The first settlers in the Lompoc Valley were the Chumash Indians. The Chumash and their predecessors lived in this region for nearly 10,000 years prior to European influence. Lompoc is a Chumash word meaning little lake or lagoon.
Chumash sites, and more recent history, are captured in the Lompoc Museum in downtown Lompoc. The establishment of La Purisima Mission in 1787 marked the earliest European settlement of the Lompoc Valley. The restored mission is now a State Historic Park.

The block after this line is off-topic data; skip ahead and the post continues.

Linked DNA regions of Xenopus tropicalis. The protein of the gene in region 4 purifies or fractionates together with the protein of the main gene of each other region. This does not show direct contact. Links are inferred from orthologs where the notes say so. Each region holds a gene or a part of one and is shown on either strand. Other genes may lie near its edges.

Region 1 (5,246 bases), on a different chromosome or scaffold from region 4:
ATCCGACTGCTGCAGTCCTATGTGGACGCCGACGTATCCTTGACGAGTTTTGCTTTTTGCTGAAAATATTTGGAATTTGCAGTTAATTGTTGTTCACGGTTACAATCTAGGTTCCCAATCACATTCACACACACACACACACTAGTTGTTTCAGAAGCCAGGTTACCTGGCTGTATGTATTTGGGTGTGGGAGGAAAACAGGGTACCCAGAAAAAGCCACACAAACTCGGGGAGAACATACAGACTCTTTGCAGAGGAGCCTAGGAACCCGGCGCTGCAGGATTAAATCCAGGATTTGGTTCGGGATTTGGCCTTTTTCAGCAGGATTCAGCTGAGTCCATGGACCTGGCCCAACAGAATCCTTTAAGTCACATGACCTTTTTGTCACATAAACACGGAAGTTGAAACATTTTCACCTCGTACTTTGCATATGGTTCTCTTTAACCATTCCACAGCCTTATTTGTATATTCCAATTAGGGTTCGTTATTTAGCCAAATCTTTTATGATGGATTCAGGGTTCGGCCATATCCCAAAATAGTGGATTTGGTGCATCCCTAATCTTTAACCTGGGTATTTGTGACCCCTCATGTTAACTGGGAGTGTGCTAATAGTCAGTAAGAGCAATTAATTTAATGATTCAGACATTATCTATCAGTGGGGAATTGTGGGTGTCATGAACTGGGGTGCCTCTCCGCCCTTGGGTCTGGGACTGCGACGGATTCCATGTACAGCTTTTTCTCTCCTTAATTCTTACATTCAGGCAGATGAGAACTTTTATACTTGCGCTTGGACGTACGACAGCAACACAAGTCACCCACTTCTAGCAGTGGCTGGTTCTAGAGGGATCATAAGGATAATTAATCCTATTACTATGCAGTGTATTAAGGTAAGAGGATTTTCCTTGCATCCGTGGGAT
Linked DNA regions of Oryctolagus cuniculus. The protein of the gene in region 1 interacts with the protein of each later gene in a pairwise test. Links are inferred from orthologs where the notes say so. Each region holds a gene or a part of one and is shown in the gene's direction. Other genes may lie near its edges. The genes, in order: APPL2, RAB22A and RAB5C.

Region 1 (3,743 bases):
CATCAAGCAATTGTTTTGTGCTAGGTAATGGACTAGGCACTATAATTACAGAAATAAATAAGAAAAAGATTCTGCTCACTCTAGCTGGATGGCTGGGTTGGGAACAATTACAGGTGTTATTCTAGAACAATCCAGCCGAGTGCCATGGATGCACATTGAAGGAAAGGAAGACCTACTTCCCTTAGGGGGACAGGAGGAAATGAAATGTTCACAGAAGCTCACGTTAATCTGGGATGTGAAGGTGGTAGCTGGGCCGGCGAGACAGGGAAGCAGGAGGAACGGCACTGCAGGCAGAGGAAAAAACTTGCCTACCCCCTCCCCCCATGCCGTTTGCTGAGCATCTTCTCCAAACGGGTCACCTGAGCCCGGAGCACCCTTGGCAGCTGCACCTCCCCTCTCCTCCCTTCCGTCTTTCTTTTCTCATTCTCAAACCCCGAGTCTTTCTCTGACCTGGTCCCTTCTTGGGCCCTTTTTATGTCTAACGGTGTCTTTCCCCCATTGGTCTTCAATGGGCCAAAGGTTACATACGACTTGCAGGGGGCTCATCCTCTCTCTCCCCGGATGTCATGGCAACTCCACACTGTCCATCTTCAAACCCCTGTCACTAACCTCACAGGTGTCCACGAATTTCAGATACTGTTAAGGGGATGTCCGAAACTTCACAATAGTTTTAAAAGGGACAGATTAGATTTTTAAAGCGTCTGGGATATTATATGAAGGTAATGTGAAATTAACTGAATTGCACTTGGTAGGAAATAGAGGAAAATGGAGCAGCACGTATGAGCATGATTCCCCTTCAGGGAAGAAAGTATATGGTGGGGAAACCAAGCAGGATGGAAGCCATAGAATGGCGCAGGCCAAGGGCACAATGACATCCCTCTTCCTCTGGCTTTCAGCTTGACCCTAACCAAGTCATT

Lompoc Valley is located on scenic Pacific Coast Highway (Hwy 1) and Highway 246, 55 miles north of Santa Barbara, 155 miles north of Los Angeles and 270 miles south of San Francisco. The valley is part of the central California coastal region. While Lompoc is at 88 feet above sea level it is surrounded on the north, south and east by rolling hills. The level valley is open to the Pacific Coastline nine miles west of the community. The Santa Ynez River (dry most of the year) runs east-west through the valley.